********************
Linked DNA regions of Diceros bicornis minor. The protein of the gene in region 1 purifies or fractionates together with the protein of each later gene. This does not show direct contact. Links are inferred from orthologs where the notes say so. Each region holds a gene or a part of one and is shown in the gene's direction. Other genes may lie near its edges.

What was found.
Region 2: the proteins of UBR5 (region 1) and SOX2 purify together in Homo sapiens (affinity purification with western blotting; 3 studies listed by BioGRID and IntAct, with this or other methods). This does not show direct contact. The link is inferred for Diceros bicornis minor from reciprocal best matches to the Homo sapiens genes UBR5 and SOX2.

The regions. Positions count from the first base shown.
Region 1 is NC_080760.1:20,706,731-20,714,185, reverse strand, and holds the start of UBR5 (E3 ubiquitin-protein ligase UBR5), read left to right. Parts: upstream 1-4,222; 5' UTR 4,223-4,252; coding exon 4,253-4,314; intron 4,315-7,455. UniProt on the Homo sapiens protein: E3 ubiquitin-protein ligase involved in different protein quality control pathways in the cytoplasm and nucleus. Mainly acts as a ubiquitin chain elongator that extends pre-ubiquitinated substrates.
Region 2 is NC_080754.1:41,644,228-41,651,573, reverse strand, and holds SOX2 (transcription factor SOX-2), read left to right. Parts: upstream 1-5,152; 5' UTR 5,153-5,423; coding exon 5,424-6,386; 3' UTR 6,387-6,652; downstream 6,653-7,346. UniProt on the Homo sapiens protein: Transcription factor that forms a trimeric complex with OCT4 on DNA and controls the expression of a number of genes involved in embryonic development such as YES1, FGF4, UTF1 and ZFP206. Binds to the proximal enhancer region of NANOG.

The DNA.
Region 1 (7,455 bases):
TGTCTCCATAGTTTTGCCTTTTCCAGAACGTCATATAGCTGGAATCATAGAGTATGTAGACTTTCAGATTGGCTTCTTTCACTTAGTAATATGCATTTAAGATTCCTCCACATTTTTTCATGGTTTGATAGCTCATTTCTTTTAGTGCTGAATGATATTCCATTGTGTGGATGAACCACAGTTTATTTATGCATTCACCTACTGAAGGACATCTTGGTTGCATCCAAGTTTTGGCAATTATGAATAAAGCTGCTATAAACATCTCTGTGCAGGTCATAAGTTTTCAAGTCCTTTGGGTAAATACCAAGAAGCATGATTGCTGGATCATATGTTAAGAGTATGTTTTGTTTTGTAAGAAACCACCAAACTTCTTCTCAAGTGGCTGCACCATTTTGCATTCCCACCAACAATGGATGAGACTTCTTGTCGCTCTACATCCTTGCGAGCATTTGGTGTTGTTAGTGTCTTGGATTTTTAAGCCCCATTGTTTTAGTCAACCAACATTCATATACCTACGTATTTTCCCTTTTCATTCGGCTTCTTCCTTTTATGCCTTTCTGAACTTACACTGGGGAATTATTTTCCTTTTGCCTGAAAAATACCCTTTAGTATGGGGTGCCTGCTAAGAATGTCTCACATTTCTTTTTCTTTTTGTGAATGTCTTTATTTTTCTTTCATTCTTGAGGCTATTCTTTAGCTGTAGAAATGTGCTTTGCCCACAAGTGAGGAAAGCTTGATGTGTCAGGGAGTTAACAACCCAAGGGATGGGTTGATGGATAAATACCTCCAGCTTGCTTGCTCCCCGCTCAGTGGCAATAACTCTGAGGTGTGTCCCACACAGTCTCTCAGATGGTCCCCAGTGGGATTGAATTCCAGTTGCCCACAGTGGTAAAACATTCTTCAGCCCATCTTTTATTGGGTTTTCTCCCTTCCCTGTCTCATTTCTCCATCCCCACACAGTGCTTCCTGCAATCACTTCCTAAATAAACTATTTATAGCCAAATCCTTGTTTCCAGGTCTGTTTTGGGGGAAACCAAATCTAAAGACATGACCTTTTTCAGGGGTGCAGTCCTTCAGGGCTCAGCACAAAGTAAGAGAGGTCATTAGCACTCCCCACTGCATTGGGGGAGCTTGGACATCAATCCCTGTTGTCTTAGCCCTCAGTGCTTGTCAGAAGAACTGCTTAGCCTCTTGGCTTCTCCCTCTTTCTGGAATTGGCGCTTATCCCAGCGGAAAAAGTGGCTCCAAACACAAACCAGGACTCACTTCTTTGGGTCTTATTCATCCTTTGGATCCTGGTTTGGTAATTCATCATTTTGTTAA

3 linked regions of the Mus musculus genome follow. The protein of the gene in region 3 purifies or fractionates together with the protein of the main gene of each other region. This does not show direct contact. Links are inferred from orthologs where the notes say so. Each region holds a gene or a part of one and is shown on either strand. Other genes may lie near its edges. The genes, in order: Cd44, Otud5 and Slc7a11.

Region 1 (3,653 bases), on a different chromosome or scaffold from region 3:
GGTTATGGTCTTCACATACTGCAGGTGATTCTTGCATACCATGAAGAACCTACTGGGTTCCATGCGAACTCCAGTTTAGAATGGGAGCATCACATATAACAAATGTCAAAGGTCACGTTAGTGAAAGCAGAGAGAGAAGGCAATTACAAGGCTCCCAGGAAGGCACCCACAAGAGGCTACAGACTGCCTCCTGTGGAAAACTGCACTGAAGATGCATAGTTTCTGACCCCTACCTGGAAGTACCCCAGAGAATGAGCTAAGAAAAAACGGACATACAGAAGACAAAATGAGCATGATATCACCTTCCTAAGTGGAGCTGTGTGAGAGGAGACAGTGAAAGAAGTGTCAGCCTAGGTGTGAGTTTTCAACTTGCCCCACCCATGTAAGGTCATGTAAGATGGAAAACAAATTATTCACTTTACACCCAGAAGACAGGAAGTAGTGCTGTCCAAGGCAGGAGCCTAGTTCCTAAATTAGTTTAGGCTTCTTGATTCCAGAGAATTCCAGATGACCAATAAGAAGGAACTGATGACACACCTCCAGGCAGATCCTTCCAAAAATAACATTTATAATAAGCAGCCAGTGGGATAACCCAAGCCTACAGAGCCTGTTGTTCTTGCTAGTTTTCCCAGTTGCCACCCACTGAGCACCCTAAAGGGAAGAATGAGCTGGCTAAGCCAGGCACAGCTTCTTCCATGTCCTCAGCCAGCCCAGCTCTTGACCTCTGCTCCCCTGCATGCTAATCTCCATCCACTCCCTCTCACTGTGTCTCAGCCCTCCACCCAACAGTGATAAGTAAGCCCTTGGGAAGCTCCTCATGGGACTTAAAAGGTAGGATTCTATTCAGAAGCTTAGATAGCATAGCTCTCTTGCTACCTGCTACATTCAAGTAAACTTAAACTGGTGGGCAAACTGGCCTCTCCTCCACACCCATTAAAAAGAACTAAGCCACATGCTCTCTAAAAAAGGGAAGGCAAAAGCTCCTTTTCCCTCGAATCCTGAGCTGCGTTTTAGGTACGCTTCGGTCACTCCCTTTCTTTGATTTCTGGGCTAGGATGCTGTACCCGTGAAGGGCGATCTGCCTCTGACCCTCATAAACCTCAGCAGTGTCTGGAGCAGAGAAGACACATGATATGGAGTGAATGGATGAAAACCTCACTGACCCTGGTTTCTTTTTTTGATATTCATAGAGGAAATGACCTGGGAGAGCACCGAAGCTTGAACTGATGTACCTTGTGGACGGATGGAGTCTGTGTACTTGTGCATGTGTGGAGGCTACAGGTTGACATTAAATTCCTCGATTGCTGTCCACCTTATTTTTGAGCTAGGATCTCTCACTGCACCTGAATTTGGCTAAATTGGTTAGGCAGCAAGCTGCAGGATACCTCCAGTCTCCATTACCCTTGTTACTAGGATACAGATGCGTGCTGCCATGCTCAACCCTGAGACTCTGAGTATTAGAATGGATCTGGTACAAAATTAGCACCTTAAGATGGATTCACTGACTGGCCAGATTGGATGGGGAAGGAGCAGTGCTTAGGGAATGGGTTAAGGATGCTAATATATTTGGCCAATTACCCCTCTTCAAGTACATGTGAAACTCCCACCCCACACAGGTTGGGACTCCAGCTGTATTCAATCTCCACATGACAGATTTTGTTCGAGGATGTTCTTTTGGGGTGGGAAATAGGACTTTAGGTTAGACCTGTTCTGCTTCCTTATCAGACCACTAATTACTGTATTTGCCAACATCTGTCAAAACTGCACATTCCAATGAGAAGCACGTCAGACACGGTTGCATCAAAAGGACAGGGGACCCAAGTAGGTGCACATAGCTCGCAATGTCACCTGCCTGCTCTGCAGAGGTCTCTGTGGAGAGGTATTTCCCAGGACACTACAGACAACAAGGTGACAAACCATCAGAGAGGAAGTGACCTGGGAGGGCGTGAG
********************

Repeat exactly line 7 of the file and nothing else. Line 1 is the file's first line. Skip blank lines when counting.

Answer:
The DNA.